by Andrew Wendler from Forbes Staff www.Forbes.com
Though the name “Crocker” may not resonate among the non-initiated as readily as Harley Davidson or Indian, enthusiasts recognize Crocker motorcycles as some of the most desirable and powerful bikes of the pre-war era.
Founded by engineer and former Indian dealer/distributor Al Crocker, the brand saw its first success with the Speedway, a single-cylinder bike that quickly became a favorite of west-coast racers. Encouraged by his success, Crocker sold his Indian dealership in the mid 1930s and established the the motorcycle company at 1461 Venice Boulevard in downtown Los Angeles . Leading off with the “Small-Tank” Crocker in 1936, Crocker followed up with the “Big Tank” model in 1939.
Frequently built to customer specifications, several examples came equipped with a 91 cubic-inch v-twin engine (1491 cc) that helped the Big Tank earn its reputation as the fastest bike of the era. According to folklore, Crocker reportedly advertised that if a customer’s Big Tank v-twin was beaten by a stock Harley Davidson, he would refund the owner’s money. No record exists of a refund being issued. Often referred to as the Duesenberg of Motorcycles, the Crocker Big Tank is undeniably American.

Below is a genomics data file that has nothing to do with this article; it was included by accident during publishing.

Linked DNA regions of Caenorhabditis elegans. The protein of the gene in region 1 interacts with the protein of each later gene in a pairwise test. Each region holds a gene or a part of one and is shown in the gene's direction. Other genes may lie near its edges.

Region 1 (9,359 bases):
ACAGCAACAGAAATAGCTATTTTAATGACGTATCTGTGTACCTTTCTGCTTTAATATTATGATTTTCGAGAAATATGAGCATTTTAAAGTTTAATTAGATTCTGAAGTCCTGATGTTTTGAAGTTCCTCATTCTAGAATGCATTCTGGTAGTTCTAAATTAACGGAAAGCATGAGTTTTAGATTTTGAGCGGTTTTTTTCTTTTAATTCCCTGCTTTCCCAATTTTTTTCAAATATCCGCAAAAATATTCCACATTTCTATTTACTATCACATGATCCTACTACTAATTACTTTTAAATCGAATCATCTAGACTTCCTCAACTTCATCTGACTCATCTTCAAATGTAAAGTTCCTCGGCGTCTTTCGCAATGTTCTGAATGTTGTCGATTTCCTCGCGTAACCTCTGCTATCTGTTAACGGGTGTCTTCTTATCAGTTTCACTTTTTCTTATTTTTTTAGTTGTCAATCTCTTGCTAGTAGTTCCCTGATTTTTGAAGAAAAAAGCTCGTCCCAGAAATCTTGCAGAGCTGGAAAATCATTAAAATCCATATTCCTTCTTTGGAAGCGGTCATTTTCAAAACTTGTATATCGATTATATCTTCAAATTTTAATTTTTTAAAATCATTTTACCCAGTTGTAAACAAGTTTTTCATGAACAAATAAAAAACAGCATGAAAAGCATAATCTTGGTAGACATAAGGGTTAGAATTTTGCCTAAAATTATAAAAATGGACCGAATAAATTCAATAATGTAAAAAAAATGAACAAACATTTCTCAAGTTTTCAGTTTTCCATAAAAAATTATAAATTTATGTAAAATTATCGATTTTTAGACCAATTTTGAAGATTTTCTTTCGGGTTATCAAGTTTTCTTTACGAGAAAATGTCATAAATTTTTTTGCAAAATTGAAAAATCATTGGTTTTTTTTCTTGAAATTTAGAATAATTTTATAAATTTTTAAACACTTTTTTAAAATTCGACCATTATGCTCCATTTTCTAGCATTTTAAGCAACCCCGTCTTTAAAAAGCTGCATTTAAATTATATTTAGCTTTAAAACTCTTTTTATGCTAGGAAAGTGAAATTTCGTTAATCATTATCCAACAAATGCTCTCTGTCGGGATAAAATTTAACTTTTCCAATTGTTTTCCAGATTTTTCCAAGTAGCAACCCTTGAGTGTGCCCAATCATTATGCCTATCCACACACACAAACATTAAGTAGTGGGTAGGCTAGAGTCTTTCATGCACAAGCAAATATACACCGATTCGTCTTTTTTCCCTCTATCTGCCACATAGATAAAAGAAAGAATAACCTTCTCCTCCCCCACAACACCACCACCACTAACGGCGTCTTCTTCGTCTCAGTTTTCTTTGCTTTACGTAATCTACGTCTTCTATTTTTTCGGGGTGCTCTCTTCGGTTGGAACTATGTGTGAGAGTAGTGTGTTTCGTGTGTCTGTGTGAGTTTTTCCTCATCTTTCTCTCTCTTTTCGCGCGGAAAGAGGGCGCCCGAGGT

Large and brash, the bike incorporates numerous aesthetic and functional design disciplines of the era, displaying both aviation and marine overtones in its design and construction. No attempt is made to hide the mechanical bits; from the bicycle pedal kick-starter to floorboard-style footrests and from the exposed fuel and oil lines to the tank-mounted shifter, functionality and elegance exist in harmony. Often, it’s this tangible and endearing characteristic that separates merely rare motorcycles from the truly desirable and significant ones. That said, most experts agree that fewer than 30 Crocker Big tanks were built.
This 1940 Crocker Big Tank on the block at Barber features reasonably well-documented history, although it has seen a significant amount of reconstructive surgery. Reportedly the personal bike of one-time Crocker employee and machinist Elmo Looper, the bike eventually found its way to Jungle Jim’s, an L.A. scrapyard where it was eventually purchased and saved from the crusher sometime in the 1950s. After passing through a series of owners, the bike made its way to the East Coast, where the current owner undertook a restoration process that consumed nearly 15 years. The frame is spliced with a donor frame, the front forks, gas and oil tanks and fenders are careful reproductions, and the engine and gearbox were rebuilt by vintage bike savant Mike Lang.
Pre-auction estimates suggest the Crocker Big Tank V-Twin will command between $495,000 and $595,000 U.S. when the hammer falls.